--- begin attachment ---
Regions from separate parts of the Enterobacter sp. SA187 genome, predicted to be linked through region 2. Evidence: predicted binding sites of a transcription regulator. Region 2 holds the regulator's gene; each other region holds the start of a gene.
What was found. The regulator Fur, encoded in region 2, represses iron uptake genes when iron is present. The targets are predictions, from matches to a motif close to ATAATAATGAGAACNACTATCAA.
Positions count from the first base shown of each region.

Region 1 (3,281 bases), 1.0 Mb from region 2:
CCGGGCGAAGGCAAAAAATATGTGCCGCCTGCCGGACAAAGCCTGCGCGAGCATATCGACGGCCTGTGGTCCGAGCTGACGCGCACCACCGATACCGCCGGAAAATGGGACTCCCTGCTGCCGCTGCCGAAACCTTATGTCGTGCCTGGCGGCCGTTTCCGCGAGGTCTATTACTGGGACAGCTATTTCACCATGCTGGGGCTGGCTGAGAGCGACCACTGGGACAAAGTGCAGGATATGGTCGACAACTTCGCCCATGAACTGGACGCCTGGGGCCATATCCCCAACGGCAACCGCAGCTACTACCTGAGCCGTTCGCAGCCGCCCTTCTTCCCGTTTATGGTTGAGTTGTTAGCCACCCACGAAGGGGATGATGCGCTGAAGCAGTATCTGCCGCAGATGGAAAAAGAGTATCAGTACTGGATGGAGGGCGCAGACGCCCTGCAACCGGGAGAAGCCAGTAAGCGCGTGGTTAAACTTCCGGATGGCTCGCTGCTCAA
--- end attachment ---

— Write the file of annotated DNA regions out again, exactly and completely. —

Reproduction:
Regions from separate parts of the Enterobacter sp. SA187 genome, predicted to be linked through region 2. Evidence: predicted binding sites of a transcription regulator. Region 2 holds the regulator's gene; each other region holds the start of a gene.
What was found. The regulator Fur, encoded in region 2, represses iron uptake genes when iron is present. The targets are predictions, from matches to a motif close to ATAATAATGAGAACNACTATCAA.
Positions count from the first base shown of each region.

Region 1 (3,281 bases), 1.0 Mb from region 2:
CCGGGCGAAGGCAAAAAATATGTGCCGCCTGCCGGACAAAGCCTGCGCGAGCATATCGACGGCCTGTGGTCCGAGCTGACGCGCACCACCGATACCGCCGGAAAATGGGACTCCCTGCTGCCGCTGCCGAAACCTTATGTCGTGCCTGGCGGCCGTTTCCGCGAGGTCTATTACTGGGACAGCTATTTCACCATGCTGGGGCTGGCTGAGAGCGACCACTGGGACAAAGTGCAGGATATGGTCGACAACTTCGCCCATGAACTGGACGCCTGGGGCCATATCCCCAACGGCAACCGCAGCTACTACCTGAGCCGTTCGCAGCCGCCCTTCTTCCCGTTTATGGTTGAGTTGTTAGCCACCCACGAAGGGGATGATGCGCTGAAGCAGTATCTGCCGCAGATGGAAAAAGAGTATCAGTACTGGATGGAGGGCGCAGACGCCCTGCAACCGGGAGAAGCCAGTAAGCGCGTGGTTAAACTTCCGGATGGCTCGCTGCTCAA